Peter Jackson’s Tolkien tribute took a knee-bruising stumble with “The Hobbit,” a droopy piece of work that was less action and adventure than a prologue that got the three-part story moving with a limp. What a relief to say that Jackson, the maker of the smashing “Lord of the Rings” trilogy, has found his groove again. “The Desolation of Smaug” is a rip-roaring wizards and lizards escapade that delivers a full quota of thrills while remaining true to the lighthearted spirit of the source material.

Jackson gives himself a winking cameo in the first frames of the movie, looking into the camera and chomping a carrot like Bugs Bunny. He captures the spirit of Looney Tunes exuberance for most of the next 2¾ hours, in a confident film that has more surges than sags. It’s not just the snazzy effects technology that sings here, it’s the storytelling.

Every fan knows the tale: Timid Hobbit Bilbo Baggins (the supernaturally expressive Martin Freeman) has been pressed into aiding 13 dwarves on their expedition to reclaim their lost homeland. On the side of good are the benevolent wizard Gandalf (Ian McKellen) and dwarf warrior Thorin Oakenshield (Richard Armitage). In the opposite corner are the malevolent Master of Laketown (Stephen Fry, deliciously pompous) and the fearsome dragon Smaug (voiced by Benedict Cumberbatch), who sleeps cuddled up beneath a vast blanket of the dwarves’ gold coins. Also on hand, and somewhat conflicted about aiding the wee folk on their quest, are the elves Legolas (Orlando Bloom) and Tauriel (Evangeline Lilly).

This is not the place for the uninitiated to enter Jackson’s Tolkien universe, clearly. If you have a grasp of the iconic characters, however, it’s a wild toboggan ride. Marvelous scenes, stunning images and thrilling moments whip past in a delicious blur. I recommend it unreservedly, except to arachnophobes. An extended passage with giant woodland spiders lunging after Bilbo and his dwarf platoon might send them screaming for the exits.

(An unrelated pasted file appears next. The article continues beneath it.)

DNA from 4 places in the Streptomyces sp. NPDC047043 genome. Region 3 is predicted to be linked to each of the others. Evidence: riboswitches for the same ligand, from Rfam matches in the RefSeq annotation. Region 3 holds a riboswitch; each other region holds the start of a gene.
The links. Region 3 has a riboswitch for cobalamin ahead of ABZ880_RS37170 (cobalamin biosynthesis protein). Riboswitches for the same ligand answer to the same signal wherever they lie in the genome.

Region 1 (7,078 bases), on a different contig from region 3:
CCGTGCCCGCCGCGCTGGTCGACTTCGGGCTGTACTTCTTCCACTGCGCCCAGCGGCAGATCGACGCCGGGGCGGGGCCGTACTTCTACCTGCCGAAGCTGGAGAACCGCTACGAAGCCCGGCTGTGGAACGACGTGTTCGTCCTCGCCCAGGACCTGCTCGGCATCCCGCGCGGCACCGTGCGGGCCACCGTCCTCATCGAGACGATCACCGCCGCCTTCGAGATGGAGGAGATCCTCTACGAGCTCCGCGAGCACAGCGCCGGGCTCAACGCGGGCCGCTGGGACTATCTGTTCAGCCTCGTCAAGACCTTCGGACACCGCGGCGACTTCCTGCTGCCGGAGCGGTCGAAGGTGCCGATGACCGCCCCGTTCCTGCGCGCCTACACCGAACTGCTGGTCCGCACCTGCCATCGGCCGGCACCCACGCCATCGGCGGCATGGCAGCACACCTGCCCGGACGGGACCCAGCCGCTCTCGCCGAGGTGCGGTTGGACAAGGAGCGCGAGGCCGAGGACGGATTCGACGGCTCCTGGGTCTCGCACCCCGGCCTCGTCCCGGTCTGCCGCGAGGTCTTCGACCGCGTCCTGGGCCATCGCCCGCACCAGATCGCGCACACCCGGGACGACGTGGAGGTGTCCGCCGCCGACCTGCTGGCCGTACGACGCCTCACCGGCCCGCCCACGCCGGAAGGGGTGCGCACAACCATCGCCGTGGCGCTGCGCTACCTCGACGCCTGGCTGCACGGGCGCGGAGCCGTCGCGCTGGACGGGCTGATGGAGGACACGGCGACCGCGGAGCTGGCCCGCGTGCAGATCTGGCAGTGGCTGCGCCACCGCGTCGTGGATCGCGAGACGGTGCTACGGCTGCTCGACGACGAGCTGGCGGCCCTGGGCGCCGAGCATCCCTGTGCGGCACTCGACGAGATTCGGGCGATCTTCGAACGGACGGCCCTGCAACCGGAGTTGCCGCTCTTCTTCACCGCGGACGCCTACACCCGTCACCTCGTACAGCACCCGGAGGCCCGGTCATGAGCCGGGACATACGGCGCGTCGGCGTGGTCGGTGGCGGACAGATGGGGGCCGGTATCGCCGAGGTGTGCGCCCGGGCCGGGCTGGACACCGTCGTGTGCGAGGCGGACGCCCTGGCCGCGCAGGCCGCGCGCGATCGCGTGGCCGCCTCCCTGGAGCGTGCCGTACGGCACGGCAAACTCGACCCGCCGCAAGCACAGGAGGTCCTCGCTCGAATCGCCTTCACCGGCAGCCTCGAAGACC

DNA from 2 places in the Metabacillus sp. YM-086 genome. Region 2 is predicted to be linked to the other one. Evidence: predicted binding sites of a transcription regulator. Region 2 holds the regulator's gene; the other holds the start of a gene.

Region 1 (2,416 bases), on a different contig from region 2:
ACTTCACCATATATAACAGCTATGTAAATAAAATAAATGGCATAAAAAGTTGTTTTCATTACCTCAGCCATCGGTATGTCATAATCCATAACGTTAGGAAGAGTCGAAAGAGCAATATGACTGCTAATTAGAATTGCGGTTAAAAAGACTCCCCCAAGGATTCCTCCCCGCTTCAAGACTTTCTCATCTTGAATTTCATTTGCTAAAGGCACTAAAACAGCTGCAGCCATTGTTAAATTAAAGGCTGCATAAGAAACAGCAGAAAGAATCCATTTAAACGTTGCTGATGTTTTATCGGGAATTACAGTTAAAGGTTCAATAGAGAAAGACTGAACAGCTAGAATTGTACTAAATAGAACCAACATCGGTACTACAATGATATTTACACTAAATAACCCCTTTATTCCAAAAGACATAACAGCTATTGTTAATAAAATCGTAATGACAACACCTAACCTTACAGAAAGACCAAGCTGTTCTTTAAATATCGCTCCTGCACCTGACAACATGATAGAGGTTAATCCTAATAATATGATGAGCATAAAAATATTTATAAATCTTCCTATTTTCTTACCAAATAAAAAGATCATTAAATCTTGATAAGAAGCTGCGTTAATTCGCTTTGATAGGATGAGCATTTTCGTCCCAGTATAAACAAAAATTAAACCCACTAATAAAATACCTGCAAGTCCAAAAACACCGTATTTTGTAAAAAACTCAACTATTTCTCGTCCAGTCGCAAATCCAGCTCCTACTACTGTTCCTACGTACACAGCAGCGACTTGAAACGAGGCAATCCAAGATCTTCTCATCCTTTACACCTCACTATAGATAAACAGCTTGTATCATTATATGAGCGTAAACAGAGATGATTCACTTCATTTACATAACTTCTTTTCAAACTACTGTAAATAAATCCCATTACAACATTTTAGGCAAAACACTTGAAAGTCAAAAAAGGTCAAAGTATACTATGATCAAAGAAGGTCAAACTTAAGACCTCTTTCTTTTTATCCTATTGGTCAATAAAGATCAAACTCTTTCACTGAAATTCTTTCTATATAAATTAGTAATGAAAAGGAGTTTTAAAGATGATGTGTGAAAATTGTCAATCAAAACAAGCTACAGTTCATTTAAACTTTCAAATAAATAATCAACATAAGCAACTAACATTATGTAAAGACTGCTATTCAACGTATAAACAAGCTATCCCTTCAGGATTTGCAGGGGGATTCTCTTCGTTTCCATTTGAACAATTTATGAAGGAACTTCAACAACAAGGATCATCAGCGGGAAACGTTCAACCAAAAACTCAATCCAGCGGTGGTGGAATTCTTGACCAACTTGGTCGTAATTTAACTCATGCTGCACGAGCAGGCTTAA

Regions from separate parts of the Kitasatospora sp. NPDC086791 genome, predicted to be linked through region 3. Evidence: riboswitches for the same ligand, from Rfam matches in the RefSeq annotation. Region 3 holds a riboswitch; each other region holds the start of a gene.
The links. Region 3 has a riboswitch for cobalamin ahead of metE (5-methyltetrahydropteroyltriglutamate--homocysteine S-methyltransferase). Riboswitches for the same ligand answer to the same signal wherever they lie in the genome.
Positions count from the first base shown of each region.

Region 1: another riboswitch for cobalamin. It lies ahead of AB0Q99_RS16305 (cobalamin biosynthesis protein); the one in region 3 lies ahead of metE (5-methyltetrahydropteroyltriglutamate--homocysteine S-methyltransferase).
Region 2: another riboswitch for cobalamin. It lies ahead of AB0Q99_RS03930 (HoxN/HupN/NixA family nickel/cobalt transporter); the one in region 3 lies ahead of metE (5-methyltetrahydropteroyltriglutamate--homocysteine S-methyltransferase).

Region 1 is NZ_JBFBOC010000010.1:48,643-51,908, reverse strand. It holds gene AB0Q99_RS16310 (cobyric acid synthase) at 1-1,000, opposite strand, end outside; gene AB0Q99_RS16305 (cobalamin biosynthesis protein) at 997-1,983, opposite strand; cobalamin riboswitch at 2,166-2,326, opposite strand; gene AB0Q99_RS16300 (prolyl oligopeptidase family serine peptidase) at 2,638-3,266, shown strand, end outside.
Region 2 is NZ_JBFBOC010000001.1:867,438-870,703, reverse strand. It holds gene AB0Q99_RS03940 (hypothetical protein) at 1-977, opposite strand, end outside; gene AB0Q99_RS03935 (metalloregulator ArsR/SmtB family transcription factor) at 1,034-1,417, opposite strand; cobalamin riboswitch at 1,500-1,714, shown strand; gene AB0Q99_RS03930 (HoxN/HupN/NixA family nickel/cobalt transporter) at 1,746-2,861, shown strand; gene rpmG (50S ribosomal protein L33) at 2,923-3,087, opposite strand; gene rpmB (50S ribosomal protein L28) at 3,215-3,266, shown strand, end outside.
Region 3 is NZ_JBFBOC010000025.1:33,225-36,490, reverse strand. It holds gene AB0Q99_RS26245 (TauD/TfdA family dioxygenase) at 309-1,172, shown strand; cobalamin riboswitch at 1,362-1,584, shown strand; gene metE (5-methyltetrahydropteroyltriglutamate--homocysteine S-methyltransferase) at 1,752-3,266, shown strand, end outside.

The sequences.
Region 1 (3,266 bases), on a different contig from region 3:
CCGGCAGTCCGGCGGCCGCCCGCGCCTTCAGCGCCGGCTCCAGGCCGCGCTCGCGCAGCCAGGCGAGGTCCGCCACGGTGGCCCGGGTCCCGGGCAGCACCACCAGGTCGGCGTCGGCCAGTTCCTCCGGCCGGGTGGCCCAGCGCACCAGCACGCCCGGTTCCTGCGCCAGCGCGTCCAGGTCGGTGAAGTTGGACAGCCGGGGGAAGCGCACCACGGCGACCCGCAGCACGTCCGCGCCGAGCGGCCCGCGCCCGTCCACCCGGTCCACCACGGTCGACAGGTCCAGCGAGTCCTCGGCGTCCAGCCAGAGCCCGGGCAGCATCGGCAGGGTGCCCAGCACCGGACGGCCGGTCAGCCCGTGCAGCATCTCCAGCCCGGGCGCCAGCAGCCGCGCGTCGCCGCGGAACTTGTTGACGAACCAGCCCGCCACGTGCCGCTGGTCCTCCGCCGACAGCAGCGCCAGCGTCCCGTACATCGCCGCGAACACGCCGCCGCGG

The film fizzes with excitement. Hideous humanoid Orcs ambush our brave little heroes at every turn, and each breakneck skirmish has its own logic. At one juncture the good guys bob along white-water rapids in barrels while their adversaries shoot arrows and slash at them with axes. The battle continues on a second front as a couple of elves attack the attackers. The sequence is a zesty brew of thrills and gleeful carnage, high drama and low comedy. The Orcs are so brutish you can’t help laughing when they’re knocked off cleverly. Bloom and Lilly could have promising post-“Hobbit” careers in ninja movies.

What an eye, what an expansive imagination Jackson has. Every locale has an eccentric, richly individualized texture. His use of locations is breathtaking and evocative. Look at his actors striving up a mountainside and you’re persuaded that they actually are on an early, raw draft of Earth.

(Critics were shown the film in the traditional 24-frames-per-second rate, not the 48-fps form which Jackson inexplicably champions, and which will be available in select showings. Given how overbright and unnatural that presentation made “The Hobbit” look, I recommend you seek out standard-speed screenings.)

The sets are designed with a positively Gothic overabundance of detail; every corner of the frame is packed with visual surprises. How many thousands of craftsmen did it take to weather each cedar shingle and warp each plank sidewalk in Laketown? The establishing shot of Smaug’s vast treasure storehouse even has a fleeting image of a child’s gilded sled, a sly tribute to “Citizen Kane.” Fanboys and film geeks both get full service here.

The film deploys its big effects to great advantage, too. A sorcerer’s showdown between Gandalf and the Necromancer, a dark, smoke-like wraith, becomes a duel between brilliant light and smothering murk. It’s the essence of magic, rousingly realized.

For all the film’s audiovisual dazzle, it’s not a riot of effects without a stabilizing core. The actors never feel like also-rans to the special effects. There’s a herd of characters, each sharply drawn.

Freeman’s Bilbo begins to emerge as a courageous adventurer here, gaining a new layer of confidence in every scene. McKellen never hikes an eyebrow at the material, playing his pointy-hatted spell caster with the same consummate commitment he brings to Lear onstage. Cumberbatch, as the greedy dragon, gives his dialogue a baleful resonance.

A cliffhanger provides a satisfying finish to this chapter, a bombastic battle royal between the wee folk and the flying serpent, and sets up what promises to be a thrilling conclusion next December. Could an editor with a machete chop out an acre or so of story? Sure, but at this point the epic scale is part of the deal. Viewers with limited attention spans or weak bladders need not apply. For me, it ended too soon.